Soth used a similar formula for his second project, capturing the area surrounding Niagara Falls, the famous tourist and marriage destination.
“Niagara is part of American mythology. It’s a place of romance, where people go to get married, but when I got there my view of the place totally changed. The American side is economically devastated. It’s bleak.”
“The longer I spent there, the darker it got. Part of that is down to me and my nature, part of it is down to the place itself. But I also find a real beauty in that darkness.”
Soth shows stark contrasts between the bleak surroundings and the irony of the symbols of romance shown throughout the book, such as a sign for the Happiness Inn, a heart-shaped bath, or two kissing swans folded on a cheap hotel bed. The area itself encompasses the idea of romance, simultaneously showing optimism, beauty, reality, bleakness, and despair. He similarly shows this in photos of couples and individuals, their faces alluding to complex feeling beneath the surface.
“What fascinated me is how this crashing waterfall is a metaphor for that crazed intensity of new love, and how it’s like this force that peters out. Niagara Falls is also where a lot of people go to commit suicide.”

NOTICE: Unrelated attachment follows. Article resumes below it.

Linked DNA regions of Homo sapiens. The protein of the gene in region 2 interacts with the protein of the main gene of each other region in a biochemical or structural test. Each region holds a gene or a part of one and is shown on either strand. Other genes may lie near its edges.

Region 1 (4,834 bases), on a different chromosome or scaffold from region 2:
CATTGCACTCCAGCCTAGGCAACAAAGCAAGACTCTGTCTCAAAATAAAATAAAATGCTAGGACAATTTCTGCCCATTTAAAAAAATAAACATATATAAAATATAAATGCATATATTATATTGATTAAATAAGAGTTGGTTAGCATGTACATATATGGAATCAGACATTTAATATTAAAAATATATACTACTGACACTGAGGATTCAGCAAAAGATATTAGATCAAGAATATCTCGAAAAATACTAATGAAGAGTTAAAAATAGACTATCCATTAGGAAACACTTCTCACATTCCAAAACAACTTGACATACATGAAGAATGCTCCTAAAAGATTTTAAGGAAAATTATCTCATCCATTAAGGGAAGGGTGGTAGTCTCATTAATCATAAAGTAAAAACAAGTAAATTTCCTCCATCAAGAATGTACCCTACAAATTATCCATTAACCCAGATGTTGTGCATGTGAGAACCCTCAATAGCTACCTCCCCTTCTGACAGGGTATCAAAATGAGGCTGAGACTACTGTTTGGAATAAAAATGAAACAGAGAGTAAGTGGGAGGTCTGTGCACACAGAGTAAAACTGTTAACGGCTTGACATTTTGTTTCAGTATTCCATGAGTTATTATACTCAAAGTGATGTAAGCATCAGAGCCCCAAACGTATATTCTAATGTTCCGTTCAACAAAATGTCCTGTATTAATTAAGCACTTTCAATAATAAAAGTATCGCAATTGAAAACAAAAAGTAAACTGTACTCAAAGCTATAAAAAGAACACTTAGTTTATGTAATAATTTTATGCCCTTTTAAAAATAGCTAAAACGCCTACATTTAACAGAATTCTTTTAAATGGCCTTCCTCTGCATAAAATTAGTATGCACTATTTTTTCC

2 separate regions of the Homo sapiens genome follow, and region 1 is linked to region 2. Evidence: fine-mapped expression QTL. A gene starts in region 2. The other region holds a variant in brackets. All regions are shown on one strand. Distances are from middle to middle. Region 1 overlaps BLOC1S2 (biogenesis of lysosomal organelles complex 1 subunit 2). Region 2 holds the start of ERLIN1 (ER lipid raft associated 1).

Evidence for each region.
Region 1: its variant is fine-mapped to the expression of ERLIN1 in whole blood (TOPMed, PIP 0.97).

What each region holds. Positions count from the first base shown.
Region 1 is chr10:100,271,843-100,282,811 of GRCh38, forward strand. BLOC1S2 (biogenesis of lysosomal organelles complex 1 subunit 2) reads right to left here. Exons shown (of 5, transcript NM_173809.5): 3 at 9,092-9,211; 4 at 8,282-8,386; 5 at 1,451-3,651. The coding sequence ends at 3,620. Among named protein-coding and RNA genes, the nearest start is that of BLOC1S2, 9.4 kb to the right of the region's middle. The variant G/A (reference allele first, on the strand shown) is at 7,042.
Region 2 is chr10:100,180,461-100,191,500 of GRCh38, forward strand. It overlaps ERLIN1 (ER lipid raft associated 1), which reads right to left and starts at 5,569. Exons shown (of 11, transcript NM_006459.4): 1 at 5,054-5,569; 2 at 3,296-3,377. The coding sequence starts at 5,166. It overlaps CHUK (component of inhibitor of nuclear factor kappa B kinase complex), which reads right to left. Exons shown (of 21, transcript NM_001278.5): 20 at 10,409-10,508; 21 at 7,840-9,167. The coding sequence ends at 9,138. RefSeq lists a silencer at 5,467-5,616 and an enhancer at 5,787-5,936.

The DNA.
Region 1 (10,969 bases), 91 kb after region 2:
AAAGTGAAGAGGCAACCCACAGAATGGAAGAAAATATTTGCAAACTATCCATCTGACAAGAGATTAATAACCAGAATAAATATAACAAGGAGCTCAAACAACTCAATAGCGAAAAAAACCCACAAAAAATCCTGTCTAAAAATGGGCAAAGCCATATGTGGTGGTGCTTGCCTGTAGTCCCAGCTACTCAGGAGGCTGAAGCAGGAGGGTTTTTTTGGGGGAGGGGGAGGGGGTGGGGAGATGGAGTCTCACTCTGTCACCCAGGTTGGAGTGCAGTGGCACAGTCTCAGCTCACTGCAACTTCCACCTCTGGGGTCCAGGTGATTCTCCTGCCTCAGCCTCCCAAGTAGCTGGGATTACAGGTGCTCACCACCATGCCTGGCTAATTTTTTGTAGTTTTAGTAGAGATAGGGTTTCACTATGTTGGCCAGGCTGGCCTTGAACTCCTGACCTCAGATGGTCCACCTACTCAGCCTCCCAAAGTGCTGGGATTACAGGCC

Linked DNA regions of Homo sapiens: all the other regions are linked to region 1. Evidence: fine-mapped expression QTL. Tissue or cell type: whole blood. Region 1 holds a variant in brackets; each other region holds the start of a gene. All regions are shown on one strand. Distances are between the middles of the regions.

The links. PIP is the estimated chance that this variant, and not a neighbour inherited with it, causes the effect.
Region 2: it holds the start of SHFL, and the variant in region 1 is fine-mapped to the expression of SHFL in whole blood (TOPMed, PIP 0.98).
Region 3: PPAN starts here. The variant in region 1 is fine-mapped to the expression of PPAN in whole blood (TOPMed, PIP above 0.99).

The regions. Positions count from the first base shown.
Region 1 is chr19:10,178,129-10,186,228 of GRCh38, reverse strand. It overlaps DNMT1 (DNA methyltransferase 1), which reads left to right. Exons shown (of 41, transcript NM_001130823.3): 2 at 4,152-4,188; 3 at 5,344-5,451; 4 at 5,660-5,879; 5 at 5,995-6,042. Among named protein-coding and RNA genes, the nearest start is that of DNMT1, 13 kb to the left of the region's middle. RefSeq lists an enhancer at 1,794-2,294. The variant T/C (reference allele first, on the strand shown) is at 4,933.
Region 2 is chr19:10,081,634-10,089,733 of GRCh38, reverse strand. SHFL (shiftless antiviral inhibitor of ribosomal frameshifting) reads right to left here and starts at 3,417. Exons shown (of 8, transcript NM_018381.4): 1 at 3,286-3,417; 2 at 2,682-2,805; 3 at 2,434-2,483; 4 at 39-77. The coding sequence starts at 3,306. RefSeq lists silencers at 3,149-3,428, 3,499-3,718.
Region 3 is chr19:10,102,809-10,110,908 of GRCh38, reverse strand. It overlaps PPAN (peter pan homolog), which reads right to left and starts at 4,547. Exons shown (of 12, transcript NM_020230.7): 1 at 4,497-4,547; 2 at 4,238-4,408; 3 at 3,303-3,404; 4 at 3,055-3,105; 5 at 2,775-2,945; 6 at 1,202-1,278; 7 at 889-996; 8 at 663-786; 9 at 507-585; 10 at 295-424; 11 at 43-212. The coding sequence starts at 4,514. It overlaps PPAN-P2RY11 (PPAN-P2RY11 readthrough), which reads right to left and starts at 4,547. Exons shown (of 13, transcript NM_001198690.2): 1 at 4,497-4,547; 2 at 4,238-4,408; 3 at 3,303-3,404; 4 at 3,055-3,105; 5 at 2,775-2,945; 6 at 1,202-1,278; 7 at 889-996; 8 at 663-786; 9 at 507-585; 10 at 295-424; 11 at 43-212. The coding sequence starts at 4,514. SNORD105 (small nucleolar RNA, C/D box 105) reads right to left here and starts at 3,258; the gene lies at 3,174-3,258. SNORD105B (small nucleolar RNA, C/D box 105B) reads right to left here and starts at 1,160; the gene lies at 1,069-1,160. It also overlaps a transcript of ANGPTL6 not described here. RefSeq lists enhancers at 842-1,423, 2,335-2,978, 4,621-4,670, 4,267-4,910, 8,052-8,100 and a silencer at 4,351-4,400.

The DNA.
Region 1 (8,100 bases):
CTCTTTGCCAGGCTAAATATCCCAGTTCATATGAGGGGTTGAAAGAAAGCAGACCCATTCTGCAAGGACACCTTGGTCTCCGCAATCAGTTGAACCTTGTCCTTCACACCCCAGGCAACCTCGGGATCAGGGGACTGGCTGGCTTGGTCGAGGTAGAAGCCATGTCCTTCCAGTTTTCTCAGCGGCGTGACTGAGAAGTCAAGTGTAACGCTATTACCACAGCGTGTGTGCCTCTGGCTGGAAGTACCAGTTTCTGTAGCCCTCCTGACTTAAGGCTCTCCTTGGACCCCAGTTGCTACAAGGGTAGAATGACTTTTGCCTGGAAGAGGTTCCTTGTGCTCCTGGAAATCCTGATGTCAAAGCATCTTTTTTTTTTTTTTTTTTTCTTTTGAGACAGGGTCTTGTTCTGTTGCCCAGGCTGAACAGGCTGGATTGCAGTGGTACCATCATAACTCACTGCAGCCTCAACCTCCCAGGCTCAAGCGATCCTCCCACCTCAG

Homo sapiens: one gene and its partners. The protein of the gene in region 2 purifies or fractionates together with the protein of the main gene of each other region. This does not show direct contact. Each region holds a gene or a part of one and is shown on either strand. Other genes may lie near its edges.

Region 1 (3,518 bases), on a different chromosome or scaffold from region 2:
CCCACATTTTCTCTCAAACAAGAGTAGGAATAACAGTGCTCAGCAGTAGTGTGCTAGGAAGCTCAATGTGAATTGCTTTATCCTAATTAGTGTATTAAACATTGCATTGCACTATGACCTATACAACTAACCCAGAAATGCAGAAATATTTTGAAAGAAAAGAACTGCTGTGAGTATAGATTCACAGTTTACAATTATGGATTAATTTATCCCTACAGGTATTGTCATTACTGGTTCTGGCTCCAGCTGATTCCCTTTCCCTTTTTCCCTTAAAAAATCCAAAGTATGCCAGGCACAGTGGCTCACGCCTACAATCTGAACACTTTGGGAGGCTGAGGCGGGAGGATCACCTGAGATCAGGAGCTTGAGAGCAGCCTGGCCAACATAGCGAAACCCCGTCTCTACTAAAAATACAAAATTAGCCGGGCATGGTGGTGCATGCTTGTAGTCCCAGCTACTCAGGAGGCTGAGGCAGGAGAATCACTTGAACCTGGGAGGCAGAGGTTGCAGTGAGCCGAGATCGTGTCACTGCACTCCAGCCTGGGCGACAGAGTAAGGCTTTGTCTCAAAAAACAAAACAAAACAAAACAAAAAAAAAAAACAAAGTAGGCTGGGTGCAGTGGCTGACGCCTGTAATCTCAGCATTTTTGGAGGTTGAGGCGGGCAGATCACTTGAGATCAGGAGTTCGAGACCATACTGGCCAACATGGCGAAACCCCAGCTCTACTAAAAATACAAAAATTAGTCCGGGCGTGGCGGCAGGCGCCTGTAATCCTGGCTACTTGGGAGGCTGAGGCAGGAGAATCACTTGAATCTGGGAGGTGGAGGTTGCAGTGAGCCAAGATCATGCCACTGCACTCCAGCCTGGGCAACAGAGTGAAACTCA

Like Sleeping by the Mississippi, the photos lure you in, while the end of the book gives you deep context, where Soth talks about his subjects and shares their love letters. “To gather the love letters I would ask people I met in bars or donut shops if they had any old love letters I could have. If you’re in a donut shop and you ask someone at the next table for their old love letters, they are going to look at you like you’re a freak and mock you. But every once in a while, someone would have them and be happy to share them.”
As said in one of the letters, “I love you but you’ve become a piece of shit.”
In Broken Manual, Soth captured people looking to disappear, to escape their lives. He photographed hermits, survivalists, runaways, and the places they escaped to.
In his research, Soth explored pamphlets and instruction manuals on how to escape and structured the book in this way, almost like a manual. But the reality of escaping is shown to be much more bleak and depressing than the fantasy of it.
“The inspiration for the ‘manual’ aspect of the project came from buying all these ‘How to Disappear’ books online – they’re so absurd. They’re such ridiculous little pamphlets, which would be completely ineffective if you really wanted to run away. So there is a real dark-comedy aspect to the work.”
“The reason I wanted to become a photographer was to spend time alone. It’s funny, because for the last year and a half I’ve been trying to learn how to work alone again. The psychological elements of working alone are so profound.”
Soth at the time was having his own feelings of escaping after establishing himself in the art world, and this project is almost like his research into the idea, and the resulting reality that it might not be all that its cracked up to seem.